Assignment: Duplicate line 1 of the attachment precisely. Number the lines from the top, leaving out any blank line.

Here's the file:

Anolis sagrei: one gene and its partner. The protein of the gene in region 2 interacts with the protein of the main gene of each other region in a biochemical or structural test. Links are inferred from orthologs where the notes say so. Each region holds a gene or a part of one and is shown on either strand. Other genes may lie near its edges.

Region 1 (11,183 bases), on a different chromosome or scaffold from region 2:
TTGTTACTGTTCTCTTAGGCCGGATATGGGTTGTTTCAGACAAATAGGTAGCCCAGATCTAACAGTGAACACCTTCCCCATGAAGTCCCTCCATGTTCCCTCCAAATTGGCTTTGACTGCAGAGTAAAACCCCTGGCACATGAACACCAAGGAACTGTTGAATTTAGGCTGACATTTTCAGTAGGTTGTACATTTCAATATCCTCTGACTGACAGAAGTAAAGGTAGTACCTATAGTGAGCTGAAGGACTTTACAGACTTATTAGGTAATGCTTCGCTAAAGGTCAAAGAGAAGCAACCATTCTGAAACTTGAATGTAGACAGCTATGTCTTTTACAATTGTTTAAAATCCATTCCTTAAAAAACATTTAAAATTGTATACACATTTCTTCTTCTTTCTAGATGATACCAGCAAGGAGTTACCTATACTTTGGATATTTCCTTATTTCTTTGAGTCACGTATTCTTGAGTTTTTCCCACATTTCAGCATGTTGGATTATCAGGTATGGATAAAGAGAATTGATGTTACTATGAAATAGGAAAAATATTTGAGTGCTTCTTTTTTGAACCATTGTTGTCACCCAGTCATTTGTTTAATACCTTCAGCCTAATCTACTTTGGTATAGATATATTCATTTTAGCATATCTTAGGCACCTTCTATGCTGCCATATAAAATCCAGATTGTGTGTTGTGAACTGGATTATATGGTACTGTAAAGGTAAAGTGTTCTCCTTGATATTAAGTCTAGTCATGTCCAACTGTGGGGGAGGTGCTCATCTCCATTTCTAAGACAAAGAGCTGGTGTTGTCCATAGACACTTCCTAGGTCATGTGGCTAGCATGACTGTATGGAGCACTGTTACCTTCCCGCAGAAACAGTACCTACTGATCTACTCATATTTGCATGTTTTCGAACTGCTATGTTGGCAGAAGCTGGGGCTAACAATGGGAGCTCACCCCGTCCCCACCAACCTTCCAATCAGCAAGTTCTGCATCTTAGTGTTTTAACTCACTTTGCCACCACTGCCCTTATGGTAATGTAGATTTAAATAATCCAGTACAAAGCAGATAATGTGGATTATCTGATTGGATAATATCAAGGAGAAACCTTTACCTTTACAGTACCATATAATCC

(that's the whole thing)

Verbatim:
Anolis sagrei: one gene and its partner. The protein of the gene in region 2 interacts with the protein of the main gene of each other region in a biochemical or structural test. Links are inferred from orthologs where the notes say so. Each region holds a gene or a part of one and is shown on either strand. Other genes may lie near its edges.